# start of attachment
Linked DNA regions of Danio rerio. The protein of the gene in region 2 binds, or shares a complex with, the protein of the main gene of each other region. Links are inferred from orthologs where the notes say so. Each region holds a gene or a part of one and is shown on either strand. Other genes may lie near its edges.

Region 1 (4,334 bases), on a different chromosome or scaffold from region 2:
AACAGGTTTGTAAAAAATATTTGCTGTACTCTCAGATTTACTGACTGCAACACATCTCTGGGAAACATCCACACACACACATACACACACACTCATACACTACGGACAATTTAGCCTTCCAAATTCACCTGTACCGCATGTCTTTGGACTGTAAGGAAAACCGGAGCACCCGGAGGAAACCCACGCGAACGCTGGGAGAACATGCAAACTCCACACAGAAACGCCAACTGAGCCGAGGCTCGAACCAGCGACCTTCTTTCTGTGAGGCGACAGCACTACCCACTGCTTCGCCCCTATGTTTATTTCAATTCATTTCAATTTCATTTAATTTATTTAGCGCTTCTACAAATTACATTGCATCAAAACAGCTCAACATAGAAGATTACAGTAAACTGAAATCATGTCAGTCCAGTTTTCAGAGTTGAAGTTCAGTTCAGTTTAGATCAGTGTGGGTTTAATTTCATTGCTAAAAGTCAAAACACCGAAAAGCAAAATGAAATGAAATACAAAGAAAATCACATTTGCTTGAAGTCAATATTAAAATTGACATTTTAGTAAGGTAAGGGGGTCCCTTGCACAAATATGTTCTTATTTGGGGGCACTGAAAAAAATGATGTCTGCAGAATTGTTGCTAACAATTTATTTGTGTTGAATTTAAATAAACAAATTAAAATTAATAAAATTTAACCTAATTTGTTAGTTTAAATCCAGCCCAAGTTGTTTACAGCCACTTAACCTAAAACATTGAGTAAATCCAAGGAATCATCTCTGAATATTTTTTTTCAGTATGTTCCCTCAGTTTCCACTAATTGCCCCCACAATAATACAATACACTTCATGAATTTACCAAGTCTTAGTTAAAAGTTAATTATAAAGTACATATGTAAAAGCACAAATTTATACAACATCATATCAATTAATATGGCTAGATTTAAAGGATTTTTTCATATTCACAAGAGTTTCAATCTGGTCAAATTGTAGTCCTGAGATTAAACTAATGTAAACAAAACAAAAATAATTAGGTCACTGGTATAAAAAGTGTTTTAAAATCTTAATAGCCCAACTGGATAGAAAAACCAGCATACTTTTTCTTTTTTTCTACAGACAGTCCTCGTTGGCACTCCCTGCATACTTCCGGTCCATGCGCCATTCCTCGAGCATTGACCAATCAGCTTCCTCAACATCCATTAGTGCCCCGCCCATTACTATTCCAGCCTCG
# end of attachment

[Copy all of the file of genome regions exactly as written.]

Linked DNA regions of Danio rerio. The protein of the gene in region 2 binds, or shares a complex with, the protein of the main gene of each other region. Links are inferred from orthologs where the notes say so. Each region holds a gene or a part of one and is shown on either strand. Other genes may lie near its edges.

Region 1 (4,334 bases), on a different chromosome or scaffold from region 2:
AACAGGTTTGTAAAAAATATTTGCTGTACTCTCAGATTTACTGACTGCAACACATCTCTGGGAAACATCCACACACACACATACACACACACTCATACACTACGGACAATTTAGCCTTCCAAATTCACCTGTACCGCATGTCTTTGGACTGTAAGGAAAACCGGAGCACCCGGAGGAAACCCACGCGAACGCTGGGAGAACATGCAAACTCCACACAGAAACGCCAACTGAGCCGAGGCTCGAACCAGCGACCTTCTTTCTGTGAGGCGACAGCACTACCCACTGCTTCGCCCCTATGTTTATTTCAATTCATTTCAATTTCATTTAATTTATTTAGCGCTTCTACAAATTACATTGCATCAAAACAGCTCAACATAGAAGATTACAGTAAACTGAAATCATGTCAGTCCAGTTTTCAGAGTTGAAGTTCAGTTCAGTTTAGATCAGTGTGGGTTTAATTTCATTGCTAAAAGTCAAAACACCGAAAAGCAAAATGAAATGAAATACAAAGAAAATCACATTTGCTTGAAGTCAATATTAAAATTGACATTTTAGTAAGGTAAGGGGGTCCCTTGCACAAATATGTTCTTATTTGGGGGCACTGAAAAAAATGATGTCTGCAGAATTGTTGCTAACAATTTATTTGTGTTGAATTTAAATAAACAAATTAAAATTAATAAAATTTAACCTAATTTGTTAGTTTAAATCCAGCCCAAGTTGTTTACAGCCACTTAACCTAAAACATTGAGTAAATCCAAGGAATCATCTCTGAATATTTTTTTTCAGTATGTTCCCTCAGTTTCCACTAATTGCCCCCACAATAATACAATACACTTCATGAATTTACCAAGTCTTAGTTAAAAGTTAATTATAAAGTACATATGTAAAAGCACAAATTTATACAACATCATATCAATTAATATGGCTAGATTTAAAGGATTTTTTCATATTCACAAGAGTTTCAATCTGGTCAAATTGTAGTCCTGAGATTAAACTAATGTAAACAAAACAAAAATAATTAGGTCACTGGTATAAAAAGTGTTTTAAAATCTTAATAGCCCAACTGGATAGAAAAACCAGCATACTTTTTCTTTTTTTCTACAGACAGTCCTCGTTGGCACTCCCTGCATACTTCCGGTCCATGCGCCATTCCTCGAGCATTGACCAATCAGCTTCCTCAACATCCATTAGTGCCCCGCCCATTACTATTCCAGCCTCG